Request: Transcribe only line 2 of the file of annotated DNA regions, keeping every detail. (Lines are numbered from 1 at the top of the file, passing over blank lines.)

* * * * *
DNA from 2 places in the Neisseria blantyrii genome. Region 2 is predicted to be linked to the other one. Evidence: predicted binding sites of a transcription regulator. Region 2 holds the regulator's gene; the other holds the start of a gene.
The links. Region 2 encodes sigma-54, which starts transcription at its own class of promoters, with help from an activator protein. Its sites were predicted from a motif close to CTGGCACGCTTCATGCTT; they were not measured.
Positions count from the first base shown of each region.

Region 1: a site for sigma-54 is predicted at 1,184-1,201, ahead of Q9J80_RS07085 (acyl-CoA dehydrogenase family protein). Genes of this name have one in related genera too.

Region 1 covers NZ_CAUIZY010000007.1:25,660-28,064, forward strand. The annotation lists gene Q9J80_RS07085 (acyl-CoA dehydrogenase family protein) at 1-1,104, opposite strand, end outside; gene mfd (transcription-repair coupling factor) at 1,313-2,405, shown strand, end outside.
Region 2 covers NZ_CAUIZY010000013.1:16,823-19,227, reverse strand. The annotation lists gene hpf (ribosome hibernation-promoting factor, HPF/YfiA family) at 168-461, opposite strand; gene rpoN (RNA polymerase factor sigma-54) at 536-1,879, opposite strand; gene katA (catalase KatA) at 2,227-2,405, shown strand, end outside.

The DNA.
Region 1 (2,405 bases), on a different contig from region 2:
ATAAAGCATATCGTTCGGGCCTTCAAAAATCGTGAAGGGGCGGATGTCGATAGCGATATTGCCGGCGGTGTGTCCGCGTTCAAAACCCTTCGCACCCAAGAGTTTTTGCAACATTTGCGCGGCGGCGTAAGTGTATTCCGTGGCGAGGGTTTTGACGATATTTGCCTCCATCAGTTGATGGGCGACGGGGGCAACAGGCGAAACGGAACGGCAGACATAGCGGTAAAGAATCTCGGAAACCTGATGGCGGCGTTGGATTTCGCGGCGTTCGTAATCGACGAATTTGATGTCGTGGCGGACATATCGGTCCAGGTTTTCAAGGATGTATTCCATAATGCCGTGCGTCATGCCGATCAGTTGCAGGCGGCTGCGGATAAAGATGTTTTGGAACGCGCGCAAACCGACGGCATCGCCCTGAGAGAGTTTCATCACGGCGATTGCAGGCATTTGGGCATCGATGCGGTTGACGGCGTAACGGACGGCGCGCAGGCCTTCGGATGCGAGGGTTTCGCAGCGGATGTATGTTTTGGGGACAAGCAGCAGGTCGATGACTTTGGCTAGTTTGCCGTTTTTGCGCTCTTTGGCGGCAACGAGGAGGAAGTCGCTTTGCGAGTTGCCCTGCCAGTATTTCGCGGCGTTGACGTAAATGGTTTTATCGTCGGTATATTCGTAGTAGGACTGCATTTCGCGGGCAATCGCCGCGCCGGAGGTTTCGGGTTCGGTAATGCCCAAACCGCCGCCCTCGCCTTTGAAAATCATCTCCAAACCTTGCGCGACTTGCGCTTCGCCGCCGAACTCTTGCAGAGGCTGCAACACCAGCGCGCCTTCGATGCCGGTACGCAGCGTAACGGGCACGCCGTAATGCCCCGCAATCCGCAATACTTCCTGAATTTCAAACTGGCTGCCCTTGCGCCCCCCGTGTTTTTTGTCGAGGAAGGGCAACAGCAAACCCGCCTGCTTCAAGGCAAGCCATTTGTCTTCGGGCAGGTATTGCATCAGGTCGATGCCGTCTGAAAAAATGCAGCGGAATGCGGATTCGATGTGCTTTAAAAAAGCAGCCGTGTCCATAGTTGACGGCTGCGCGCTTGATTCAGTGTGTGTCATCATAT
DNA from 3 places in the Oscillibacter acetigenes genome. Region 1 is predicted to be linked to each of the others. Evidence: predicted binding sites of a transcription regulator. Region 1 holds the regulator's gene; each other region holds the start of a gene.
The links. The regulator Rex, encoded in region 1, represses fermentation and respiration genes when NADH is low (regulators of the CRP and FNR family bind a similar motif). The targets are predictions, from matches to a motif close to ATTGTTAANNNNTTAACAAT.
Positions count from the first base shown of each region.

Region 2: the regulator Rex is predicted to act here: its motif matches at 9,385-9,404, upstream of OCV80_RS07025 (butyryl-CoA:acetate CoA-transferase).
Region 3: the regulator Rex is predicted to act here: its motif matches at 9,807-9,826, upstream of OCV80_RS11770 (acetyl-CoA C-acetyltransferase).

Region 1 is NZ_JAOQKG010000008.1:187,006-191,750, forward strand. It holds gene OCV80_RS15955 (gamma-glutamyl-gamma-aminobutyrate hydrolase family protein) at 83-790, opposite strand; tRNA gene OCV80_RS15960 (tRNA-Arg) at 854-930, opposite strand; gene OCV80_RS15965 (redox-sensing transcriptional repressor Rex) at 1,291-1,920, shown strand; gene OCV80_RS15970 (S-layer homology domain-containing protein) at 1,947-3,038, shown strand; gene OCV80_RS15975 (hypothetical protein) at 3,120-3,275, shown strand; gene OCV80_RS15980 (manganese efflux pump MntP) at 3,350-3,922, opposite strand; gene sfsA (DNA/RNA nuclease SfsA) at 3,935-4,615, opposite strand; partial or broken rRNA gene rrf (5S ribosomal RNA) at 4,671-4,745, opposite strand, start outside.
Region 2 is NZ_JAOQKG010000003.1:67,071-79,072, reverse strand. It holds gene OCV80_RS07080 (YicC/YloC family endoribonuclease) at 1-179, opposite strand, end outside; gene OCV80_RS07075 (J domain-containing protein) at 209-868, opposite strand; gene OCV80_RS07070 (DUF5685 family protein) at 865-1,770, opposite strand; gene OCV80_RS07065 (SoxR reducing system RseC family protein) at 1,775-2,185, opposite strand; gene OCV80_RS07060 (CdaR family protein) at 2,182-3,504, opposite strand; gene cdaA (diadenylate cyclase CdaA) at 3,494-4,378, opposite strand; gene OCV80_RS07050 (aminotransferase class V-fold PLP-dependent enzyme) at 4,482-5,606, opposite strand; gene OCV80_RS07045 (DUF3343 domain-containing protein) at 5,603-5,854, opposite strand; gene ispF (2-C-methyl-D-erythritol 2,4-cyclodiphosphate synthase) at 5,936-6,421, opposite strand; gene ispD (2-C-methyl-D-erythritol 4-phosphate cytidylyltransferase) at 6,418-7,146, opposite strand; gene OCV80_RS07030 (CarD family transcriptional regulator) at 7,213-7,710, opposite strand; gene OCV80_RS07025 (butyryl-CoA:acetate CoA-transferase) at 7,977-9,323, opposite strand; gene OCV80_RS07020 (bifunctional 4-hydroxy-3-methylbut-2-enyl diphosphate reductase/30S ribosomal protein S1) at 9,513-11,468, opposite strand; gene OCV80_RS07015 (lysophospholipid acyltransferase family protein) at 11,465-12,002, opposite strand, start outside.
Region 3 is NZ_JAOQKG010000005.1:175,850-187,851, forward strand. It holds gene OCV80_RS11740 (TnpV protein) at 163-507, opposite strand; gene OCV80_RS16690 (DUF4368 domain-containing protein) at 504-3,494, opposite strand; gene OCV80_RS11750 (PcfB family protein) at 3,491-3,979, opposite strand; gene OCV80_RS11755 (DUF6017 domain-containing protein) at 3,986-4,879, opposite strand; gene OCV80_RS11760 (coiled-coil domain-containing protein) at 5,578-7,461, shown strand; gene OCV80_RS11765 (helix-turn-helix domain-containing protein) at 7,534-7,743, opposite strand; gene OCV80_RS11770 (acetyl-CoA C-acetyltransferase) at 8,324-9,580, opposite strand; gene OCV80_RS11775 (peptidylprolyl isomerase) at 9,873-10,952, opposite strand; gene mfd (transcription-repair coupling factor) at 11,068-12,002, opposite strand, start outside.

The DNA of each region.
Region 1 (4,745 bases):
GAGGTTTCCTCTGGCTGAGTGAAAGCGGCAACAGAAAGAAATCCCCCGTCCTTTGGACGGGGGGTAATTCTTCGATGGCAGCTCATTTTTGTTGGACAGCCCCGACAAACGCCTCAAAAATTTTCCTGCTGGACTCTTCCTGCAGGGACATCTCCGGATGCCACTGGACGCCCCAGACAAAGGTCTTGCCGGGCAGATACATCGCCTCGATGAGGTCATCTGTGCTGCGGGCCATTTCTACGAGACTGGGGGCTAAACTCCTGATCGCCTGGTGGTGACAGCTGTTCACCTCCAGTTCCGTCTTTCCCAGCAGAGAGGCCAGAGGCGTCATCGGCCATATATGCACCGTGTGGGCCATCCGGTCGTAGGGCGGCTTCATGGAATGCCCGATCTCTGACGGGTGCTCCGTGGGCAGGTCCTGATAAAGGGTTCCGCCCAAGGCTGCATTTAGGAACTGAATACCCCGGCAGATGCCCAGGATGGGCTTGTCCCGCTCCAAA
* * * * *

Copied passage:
The links. Region 2 encodes sigma-54, which starts transcription at its own class of promoters, with help from an activator protein. Its sites were predicted from a motif close to CTGGCACGCTTCATGCTT; they were not measured.